MONTH END PROCESSING FOR DECEMBER 2012
Movies: Around the time of VidBinge 2008 - remember those? - I expressed a fondness for Martin McDonagh's film In Bruges. It's a film I probably need to revisit soon, and followers of my Twatfeed may be able to guess why. But you do find yourself having to justify your liking of the film to people, citing McDonagh's theatrical background as justification for the plot having more interest in structure than in the sorts of things that real people might do. It has to be said that his followup Seven Psychopaths is even more crippled by this failing, and it comes as no surprise to learn that it's based on a pre-Bruges script that's been rescued from a bottom drawer and tidied up a little. The tidying up process stretches as far as a wee post-modern reference to the way all the female characters are massively underwritten: it doesn't, however, go as far as removing a line where someone introduces the final shootout in dialogue, which was subsequently recycled in Bruges. Psychopaths has its moments - most of them down to Christopher Walken's performance - but not enough of them to make it entirely enjoyable. Let's see what McDonagh's proper second movie script looks like before judging him.
Music: Here's a terrifying thing to report: a few weeks ago, I had to make the accommodation booking so that Spank's Pals have somewhere to sleep during the 2013 Edinburgh Festival. That's nine months in advance! New human beings are constructed from scratch in less time than that. It'll be my first Edinburgh since 2011, when I proclaimed that The North Sea Scrolls was my favourite show on that year's Fringe. It's been a slow journey since then, but finally Luke Haines, Cathal Coughlan and Andrew Mueller have exposed their alternative history of Britain to a wider audience, via a national tour (which you've missed) and a CD release (which is still out there - go for the limited double-disc edition, featuring Mueller's essential narration). The show's undergone some changes since the Edinburgh run, most notably in the now-deleted sequence involving Jimmy Savile's state funeral, which was a much funnier idea back in August 2011 when Savile was a) not dead and b) not the most hated man in the country. But all the other flights of fancy and cracking songs are still there, and still delightful. Will the Scrolls be represented on my Pick Of The Year 2012 CD? You'll find out imminently. (But the short answer is yes, obviously.)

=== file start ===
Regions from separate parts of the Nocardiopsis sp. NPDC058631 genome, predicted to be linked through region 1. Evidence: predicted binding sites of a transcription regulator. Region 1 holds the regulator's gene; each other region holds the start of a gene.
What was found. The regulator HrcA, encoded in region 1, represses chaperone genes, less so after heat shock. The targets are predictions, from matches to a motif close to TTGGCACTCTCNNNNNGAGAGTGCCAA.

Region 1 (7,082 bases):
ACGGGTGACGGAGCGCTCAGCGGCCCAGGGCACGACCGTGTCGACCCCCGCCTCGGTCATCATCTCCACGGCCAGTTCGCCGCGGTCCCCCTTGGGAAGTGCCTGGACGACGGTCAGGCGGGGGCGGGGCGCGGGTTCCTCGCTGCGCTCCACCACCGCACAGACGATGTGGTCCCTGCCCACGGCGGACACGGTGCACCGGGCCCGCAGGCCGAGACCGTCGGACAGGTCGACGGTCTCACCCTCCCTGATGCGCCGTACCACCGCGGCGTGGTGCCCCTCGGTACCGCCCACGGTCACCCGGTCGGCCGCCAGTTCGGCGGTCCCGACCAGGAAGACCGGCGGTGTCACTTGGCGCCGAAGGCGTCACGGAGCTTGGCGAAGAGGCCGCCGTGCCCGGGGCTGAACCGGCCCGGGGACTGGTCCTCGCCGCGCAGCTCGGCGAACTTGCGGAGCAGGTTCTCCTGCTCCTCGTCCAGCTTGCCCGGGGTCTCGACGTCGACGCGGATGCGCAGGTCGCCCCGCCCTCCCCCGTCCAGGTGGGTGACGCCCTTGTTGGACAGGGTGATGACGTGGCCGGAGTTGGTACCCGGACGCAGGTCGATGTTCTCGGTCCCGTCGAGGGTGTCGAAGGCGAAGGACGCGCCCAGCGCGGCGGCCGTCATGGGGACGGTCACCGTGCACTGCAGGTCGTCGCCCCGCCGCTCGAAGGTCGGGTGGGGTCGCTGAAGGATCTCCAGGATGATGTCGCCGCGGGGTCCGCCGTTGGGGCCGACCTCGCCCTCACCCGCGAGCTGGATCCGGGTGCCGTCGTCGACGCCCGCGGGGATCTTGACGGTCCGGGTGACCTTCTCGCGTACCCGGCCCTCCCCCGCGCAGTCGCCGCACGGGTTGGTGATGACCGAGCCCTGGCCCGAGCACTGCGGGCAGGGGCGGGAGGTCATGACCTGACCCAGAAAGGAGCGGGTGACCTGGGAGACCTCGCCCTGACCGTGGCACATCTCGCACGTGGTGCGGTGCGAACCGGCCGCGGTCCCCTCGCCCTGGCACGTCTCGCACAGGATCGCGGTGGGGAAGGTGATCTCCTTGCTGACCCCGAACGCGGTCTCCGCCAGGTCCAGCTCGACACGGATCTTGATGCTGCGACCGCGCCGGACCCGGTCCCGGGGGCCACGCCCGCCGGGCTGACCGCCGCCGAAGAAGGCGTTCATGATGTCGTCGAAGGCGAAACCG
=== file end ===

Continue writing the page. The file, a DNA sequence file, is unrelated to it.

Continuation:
Theatre: Well, it looks like we missed out on that 21/12/2012 apocalypse predicted by the Mayans. (We also missed out on the 22/12/2012 apocalypse predicted by Grant Morrison in The Invisibles, but that one might just have been a typo.) Robin Ince and Brian Cox put together a show to mark the December 21st date, along the lines of their rationalist Christmas extravaganzas Nine Lessons And Carols For Godless People. By comparison, The End Of The World was a more science-heavy affair, as comedians and scientists got together to summarise humankind's achievements on its final night of existence. There were plenty of comic highlights, from Stewart Lee channelling a disappointed Mayan death god to Dara O'Briain giving the disaster movie 2012 one last kicking. But the best bit of all was pure science: Adam Rutherford edited together footage from all 135 Space Shuttle missions, and asked the band 65daysofstatic to provide a soundtrack that mirrored the sheer fucking awe of what we pulled off as a species during those three decades. Yes, as you can see, the video's been available on the internet for the last year and a half. But at the Hammersmith Apollo, with the band playing that soundtrack live at maximum volume, those eight minutes were the most exhilarating I spent in a theatre all year.